A&D Investment Banking: Questions to Ask Before Hiring an Investment Banker
Aerospace and defense investment banking continues to boom thanks to industry consolidation. But also, increased regulatory oversight and market contractions in anticipation of a recession loom large in the background. This makes hiring the right A&D investment banking firm more important than ever. It’s easy enough to review interview questions online and then trust your gut. But how do you really know you’ve hired the right investment banker for your needs? Asking specific questions that require documentation can help you assess whether you’re making the right choice.
How many deals did you close last year, and in what industries?
This helps you assess whether the banker is serious about your industry, or just a part-timer dabbling on the side. Knowing how many deals they successfully closed is also a great number to have, especially as compared to the number of contracts they took on. Because if they’re not closing any deals, they may not be giving their contracts their full attention.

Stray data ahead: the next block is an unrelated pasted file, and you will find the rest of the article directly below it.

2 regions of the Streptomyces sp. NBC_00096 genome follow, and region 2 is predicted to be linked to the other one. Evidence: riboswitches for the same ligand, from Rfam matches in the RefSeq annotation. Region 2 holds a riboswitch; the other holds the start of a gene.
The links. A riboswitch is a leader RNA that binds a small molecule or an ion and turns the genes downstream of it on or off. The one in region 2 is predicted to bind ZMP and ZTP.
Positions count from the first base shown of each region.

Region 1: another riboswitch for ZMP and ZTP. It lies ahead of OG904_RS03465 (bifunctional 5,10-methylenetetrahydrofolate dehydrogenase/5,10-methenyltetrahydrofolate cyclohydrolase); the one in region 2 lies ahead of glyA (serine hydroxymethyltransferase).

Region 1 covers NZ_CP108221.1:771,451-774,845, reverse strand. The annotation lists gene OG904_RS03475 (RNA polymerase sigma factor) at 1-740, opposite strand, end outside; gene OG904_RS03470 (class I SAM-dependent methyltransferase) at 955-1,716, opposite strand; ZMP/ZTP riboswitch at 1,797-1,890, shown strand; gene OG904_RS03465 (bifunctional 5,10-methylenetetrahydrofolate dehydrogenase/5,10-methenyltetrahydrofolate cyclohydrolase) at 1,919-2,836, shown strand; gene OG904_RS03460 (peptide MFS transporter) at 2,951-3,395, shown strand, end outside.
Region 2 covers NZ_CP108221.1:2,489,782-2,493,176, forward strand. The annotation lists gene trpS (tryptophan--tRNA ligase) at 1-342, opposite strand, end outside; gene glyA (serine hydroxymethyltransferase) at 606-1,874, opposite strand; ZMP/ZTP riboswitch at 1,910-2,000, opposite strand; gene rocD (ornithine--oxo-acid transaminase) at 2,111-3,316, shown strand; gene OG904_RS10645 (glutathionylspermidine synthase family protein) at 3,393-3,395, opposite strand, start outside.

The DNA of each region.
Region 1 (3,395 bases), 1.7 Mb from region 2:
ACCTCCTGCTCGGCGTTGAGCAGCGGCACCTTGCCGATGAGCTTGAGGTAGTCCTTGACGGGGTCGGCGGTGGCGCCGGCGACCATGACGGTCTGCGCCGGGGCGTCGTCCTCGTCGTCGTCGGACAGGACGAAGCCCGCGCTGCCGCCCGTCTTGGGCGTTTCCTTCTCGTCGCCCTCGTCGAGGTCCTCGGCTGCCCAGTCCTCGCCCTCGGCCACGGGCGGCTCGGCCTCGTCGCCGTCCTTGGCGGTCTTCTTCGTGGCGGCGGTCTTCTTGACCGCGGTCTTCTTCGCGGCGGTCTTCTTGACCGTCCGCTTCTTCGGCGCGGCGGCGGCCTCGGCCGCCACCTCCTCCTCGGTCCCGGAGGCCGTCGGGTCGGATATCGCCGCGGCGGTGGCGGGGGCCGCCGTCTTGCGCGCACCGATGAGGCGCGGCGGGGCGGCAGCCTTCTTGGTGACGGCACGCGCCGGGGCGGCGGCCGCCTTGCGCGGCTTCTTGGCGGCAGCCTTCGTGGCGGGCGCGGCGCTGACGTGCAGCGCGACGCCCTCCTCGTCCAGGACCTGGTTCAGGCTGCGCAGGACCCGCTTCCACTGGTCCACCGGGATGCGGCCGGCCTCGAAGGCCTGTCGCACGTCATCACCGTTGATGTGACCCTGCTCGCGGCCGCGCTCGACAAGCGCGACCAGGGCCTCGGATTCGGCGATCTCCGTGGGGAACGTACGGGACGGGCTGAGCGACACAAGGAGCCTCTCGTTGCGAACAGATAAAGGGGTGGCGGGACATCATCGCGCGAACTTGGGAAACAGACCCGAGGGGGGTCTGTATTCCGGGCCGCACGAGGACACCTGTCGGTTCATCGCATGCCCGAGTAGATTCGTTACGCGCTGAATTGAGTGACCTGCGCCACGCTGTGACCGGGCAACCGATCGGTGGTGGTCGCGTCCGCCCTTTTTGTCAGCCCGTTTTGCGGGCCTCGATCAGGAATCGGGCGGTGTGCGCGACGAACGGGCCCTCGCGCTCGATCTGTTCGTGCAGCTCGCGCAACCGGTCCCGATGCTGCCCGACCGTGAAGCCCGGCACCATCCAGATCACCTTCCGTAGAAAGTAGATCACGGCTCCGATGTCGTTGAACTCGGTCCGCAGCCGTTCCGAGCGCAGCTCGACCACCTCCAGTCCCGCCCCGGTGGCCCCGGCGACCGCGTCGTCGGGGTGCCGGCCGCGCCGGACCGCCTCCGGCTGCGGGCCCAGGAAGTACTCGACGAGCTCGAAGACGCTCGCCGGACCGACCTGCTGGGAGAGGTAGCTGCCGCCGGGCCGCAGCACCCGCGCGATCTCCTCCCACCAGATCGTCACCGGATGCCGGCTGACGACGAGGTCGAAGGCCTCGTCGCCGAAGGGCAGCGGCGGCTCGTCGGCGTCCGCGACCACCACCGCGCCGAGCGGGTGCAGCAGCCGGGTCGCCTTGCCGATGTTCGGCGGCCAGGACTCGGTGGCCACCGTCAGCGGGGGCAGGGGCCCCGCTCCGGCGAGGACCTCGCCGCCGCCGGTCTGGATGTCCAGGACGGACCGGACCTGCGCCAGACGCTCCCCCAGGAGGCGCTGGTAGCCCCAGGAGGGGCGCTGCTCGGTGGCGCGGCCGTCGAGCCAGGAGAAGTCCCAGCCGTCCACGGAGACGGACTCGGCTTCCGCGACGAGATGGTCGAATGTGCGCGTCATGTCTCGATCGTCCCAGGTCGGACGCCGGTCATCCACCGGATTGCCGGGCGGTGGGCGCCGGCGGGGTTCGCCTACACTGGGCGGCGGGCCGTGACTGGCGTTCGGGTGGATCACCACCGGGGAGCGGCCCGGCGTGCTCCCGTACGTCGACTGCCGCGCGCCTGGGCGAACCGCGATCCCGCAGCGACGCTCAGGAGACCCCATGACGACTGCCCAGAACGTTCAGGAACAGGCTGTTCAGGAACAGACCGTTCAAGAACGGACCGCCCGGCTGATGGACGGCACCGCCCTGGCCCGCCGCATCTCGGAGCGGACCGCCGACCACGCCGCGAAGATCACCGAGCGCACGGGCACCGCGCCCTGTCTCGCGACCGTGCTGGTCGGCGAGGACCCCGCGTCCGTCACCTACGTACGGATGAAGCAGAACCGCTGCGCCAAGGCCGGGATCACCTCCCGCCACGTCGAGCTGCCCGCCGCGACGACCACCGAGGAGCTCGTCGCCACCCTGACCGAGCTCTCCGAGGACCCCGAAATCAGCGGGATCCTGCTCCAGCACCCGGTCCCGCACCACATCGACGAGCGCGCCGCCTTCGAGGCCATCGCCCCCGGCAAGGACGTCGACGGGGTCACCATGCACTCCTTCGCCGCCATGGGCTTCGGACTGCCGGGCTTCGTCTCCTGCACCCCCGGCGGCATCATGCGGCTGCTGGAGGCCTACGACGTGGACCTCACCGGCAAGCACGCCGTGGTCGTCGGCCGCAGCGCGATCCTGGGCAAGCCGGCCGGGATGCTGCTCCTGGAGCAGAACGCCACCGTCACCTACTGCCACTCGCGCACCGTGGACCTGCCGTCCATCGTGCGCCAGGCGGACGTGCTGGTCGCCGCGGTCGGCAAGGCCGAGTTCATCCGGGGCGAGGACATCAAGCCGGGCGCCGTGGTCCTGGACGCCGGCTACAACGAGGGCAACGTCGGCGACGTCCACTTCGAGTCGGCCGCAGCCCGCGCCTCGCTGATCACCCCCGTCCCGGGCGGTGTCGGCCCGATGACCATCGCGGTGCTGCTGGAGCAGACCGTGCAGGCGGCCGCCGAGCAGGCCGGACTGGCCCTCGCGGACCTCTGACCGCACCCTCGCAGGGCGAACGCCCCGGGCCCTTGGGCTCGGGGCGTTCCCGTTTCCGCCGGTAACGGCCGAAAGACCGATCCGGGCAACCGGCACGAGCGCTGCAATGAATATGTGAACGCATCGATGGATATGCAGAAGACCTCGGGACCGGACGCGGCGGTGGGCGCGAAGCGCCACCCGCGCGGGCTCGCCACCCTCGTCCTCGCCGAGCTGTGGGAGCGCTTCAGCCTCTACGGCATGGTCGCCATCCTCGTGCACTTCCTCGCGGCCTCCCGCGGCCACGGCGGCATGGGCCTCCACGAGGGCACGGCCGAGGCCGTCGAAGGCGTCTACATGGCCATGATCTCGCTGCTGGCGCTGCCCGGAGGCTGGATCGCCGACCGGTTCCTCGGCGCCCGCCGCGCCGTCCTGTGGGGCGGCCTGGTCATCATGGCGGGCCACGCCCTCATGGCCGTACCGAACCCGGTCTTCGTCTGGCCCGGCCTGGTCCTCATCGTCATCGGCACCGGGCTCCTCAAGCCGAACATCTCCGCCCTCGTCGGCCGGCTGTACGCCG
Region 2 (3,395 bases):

What are my business’s biggest assets and liabilities in terms of M&A?
A savvy investment banker should be able to give you a thoughtful assessment of your business. Someone who just wants you money, by contrast, may offer a lot of bluster and false promises, but few tangible details. This question helps you weigh how carefully the banker has thought about the specific issues your business faces.
Who can I talk to about their experience with you?
Selling a business is a major decision. If you have a good experience with this investment banking firm, you’ll likely be willing to talk to others about it. The same is true of your investment banker’s past clients. If they can’t give you several recent references in your industry or a related industry, it’s a significant red flag.
What deal structure do you advocate for, and how do you determine value?
What matters here is not so much the specific answer, but that they have an answer. A good investment banker will give you specifics about the methodology they use in assessing your business’s value. They can also offer feedback on the type of deal structure they think is most likely to work well for your business. Pay attention to what they advise, and the path they say is most likely to get you where you need to be.
Who will be working on my deal, and what will they be doing?
It doesn’t matter how competent the firm is if you’re going to be working with an intern and a junior partner, or if the team only intends to devote an hour a week to your deal. Get very clear about what it is you’re paying for, and from whom. Ask also about the specific services you’ll get for your fees. Ideally, the investment banking firm should charge a success fee and a reasonable retainer. This incentivizes hard work, but reduces the risk that the firm will pressure you into a deal that’s not in your best interests.